15 of 15 people found the following review helpful
First up, in my humble opinion, I can´t see the value in going for a 1,000cc plus motor as an overland choice (well, perhaps unless you are riding in a group where everyone is using the same larger capacity machine - and where people are available to help you lift the thing up - or unless some generous soul gifts you one). Idris´ 660cc single thumper pushed out more than sufficient horses for me. And while there were times on longer motorway type stretches where a larger capacity machine would have done the job better (and easier), I didn´t feel that the 660 was being strained at any stage.
Idris also proved capable of hauling me in relative comfort (once the sheepskin bedded in) along with my luggage and gear. I think I will have a look at modifying the mounting of my hard panniers a little lower to bring down the centre of gravity a little (I went for the ease of a flat surface across the pannier tops and rear seat - which resulted in quite a high carry position for most of my gear). But, again, that wasn´t a major issue.
The 23 ltr tank was a boon, and with reasonable quality fuel I was able to return over 500kms on a tank on a regular basis. In fact, I averaged 72mpg over the 20,000+ mile trip. Incredible - and that saved me quite a few pennies. It was also impressive that the machine ran well on fuel from 84 to 97 octaine - with the only notable difference being the tank range, rather than throttle response. Equally, I had no issues in riding the machine at altitudes over 4,500 meters. Again, impressive.
As the bike is a single, maintenance was very simple and cost effective - though in truth I didn´t need to do that much. I changed out the oil and filter every 6.000 miles or so. I changed a few light bulbs, tyres, the OEM chain and rear sprocket, and cush drive rubbers (which are now packed out with inner tube). The bike always started first click - hugely reliable. The only mechanical issue I had, really, was the need to rebuild the OEM shock. It had gotten all gunked out with fine fesh fesh in the desert and had lost its damping. The rebuild did work, however, and I´ve since done some 6,000 miles on it without issue. It now needs a good service and the thottle is sticking open a tad from time to time. In short, if I needed to take it a distance - I wouldn´t worry about packing up and heading off again overnight.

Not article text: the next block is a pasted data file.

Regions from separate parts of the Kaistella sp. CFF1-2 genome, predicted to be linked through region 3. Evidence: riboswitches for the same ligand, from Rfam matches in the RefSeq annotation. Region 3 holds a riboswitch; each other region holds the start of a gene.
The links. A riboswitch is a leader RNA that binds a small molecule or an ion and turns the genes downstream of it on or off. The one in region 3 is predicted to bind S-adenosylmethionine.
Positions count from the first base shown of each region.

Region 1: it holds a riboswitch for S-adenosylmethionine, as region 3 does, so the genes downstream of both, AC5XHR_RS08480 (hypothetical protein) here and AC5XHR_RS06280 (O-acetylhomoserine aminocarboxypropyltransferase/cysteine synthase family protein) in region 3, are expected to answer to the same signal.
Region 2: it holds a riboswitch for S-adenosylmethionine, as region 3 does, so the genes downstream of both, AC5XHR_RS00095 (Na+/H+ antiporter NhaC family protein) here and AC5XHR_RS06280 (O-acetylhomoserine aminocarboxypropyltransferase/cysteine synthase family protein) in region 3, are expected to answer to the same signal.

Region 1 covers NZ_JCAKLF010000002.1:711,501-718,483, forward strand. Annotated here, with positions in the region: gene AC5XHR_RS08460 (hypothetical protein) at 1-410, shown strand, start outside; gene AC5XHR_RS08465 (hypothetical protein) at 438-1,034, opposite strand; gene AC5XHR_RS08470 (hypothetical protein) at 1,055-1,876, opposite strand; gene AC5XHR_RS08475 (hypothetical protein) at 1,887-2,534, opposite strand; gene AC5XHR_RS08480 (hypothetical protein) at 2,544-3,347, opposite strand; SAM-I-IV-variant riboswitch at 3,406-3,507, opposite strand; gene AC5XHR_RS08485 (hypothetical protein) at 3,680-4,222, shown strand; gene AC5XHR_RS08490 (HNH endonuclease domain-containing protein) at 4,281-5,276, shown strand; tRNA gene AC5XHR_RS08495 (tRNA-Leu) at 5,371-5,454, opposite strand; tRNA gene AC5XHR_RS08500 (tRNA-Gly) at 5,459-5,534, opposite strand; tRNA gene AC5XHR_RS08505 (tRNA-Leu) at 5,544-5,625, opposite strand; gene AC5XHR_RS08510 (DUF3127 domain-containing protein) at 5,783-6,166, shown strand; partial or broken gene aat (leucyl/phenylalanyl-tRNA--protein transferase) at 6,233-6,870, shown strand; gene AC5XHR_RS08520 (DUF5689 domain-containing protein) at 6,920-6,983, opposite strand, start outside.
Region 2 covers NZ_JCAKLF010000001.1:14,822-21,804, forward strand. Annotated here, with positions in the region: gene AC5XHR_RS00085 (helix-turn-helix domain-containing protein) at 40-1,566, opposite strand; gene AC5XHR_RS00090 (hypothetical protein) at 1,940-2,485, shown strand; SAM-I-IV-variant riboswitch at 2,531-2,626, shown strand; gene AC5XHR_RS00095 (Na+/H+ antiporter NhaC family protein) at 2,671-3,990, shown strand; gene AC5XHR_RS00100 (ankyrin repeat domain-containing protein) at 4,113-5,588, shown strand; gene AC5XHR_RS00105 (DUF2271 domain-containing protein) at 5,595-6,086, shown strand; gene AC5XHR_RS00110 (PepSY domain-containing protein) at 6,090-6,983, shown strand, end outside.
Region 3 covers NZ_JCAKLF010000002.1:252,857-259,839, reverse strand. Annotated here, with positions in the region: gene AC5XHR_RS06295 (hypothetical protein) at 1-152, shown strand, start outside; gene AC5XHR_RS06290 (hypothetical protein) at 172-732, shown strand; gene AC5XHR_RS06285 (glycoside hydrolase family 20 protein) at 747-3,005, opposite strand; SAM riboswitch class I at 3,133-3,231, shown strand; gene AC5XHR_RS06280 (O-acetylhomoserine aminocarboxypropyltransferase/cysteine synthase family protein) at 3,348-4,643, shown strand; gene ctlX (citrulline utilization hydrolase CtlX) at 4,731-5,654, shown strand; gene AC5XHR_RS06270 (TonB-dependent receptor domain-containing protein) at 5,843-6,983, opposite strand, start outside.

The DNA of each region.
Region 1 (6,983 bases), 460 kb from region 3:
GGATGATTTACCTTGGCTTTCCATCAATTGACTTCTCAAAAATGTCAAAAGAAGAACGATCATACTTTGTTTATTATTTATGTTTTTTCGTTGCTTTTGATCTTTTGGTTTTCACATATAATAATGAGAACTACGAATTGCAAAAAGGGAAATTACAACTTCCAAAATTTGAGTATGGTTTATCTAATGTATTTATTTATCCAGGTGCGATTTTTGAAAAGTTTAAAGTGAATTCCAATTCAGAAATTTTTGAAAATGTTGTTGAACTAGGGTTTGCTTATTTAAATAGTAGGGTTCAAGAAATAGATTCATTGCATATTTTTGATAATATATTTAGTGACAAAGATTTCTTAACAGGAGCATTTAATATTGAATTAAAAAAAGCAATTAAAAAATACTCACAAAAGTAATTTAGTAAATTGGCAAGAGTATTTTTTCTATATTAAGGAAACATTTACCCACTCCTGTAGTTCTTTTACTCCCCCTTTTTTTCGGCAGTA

And, while reporting on the positives, the bike also still looks pretty cool. I think the red and grey helps, and the colour seems to stand out in photos even when the thing was actually pretty dirty. This also helped attract attention almost everywhere. And from those who knew their bikes it attracted a little envy too, and often sparked the question as to why Yamaha don´t routinely supply the XT660Z across the Americas. I´m afraid I can´t answer that. I know they are pushing the 1200 as the overlander of choice - and that is a very impressive machine - but the 660 has a lot going for it too, particularly if you are travelling solo.
But are there any downsides to taking this machine on a major trip? Yes, hand on heart there is one. Travelling around the world´s waistband would be less of an issue, but it seems to me that in both the north and south extremes there lives a whole lot of wind. And wind at a level where you probably want to be a low down as possible. On an XT660Z you ride high - great in traffic and in other country areas - but in the high winds of Patagonia, for example, I often felt like a sail! It is very tiring. At a fuel stop on Tierra del Fuego I noted that a chap who was more or less the same hight as me was sitting on his GS1150 a head lower! I can´t help thinking that this was a distinct advantage in the land of the wind.